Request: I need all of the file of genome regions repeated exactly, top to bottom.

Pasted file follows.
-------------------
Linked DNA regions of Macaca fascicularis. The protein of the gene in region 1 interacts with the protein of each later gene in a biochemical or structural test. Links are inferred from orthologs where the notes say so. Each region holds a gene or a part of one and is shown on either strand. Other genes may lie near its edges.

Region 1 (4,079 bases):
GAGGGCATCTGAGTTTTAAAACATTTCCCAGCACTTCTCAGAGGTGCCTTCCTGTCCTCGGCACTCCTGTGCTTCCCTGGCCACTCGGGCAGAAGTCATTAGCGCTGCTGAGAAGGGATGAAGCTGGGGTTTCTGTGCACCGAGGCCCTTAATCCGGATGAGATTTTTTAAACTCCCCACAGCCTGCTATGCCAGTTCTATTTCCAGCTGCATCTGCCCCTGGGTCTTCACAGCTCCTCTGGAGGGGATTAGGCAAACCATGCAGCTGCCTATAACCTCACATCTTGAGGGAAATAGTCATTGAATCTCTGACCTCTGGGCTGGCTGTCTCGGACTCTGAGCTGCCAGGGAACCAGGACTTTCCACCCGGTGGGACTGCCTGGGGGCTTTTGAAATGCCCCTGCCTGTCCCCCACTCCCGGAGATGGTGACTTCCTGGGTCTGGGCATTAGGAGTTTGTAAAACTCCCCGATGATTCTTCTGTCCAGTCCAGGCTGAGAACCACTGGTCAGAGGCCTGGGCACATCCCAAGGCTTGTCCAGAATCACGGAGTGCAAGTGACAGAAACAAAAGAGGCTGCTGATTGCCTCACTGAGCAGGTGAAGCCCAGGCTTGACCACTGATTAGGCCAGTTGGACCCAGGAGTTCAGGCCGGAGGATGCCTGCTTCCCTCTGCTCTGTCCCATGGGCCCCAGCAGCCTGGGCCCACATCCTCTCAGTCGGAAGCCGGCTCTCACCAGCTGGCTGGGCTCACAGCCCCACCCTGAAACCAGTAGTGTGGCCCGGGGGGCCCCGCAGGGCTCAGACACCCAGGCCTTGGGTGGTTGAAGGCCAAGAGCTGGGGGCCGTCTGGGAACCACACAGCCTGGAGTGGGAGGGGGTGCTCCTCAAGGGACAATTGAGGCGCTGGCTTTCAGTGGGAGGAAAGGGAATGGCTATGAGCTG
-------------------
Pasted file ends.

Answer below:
Linked DNA regions of Macaca fascicularis. The protein of the gene in region 1 interacts with the protein of each later gene in a biochemical or structural test. Links are inferred from orthologs where the notes say so. Each region holds a gene or a part of one and is shown on either strand. Other genes may lie near its edges.

Region 1 (4,079 bases):
GAGGGCATCTGAGTTTTAAAACATTTCCCAGCACTTCTCAGAGGTGCCTTCCTGTCCTCGGCACTCCTGTGCTTCCCTGGCCACTCGGGCAGAAGTCATTAGCGCTGCTGAGAAGGGATGAAGCTGGGGTTTCTGTGCACCGAGGCCCTTAATCCGGATGAGATTTTTTAAACTCCCCACAGCCTGCTATGCCAGTTCTATTTCCAGCTGCATCTGCCCCTGGGTCTTCACAGCTCCTCTGGAGGGGATTAGGCAAACCATGCAGCTGCCTATAACCTCACATCTTGAGGGAAATAGTCATTGAATCTCTGACCTCTGGGCTGGCTGTCTCGGACTCTGAGCTGCCAGGGAACCAGGACTTTCCACCCGGTGGGACTGCCTGGGGGCTTTTGAAATGCCCCTGCCTGTCCCCCACTCCCGGAGATGGTGACTTCCTGGGTCTGGGCATTAGGAGTTTGTAAAACTCCCCGATGATTCTTCTGTCCAGTCCAGGCTGAGAACCACTGGTCAGAGGCCTGGGCACATCCCAAGGCTTGTCCAGAATCACGGAGTGCAAGTGACAGAAACAAAAGAGGCTGCTGATTGCCTCACTGAGCAGGTGAAGCCCAGGCTTGACCACTGATTAGGCCAGTTGGACCCAGGAGTTCAGGCCGGAGGATGCCTGCTTCCCTCTGCTCTGTCCCATGGGCCCCAGCAGCCTGGGCCCACATCCTCTCAGTCGGAAGCCGGCTCTCACCAGCTGGCTGGGCTCACAGCCCCACCCTGAAACCAGTAGTGTGGCCCGGGGGGCCCCGCAGGGCTCAGACACCCAGGCCTTGGGTGGTTGAAGGCCAAGAGCTGGGGGCCGTCTGGGAACCACACAGCCTGGAGTGGGAGGGGGTGCTCCTCAAGGGACAATTGAGGCGCTGGCTTTCAGTGGGAGGAAAGGGAATGGCTATGAGCTG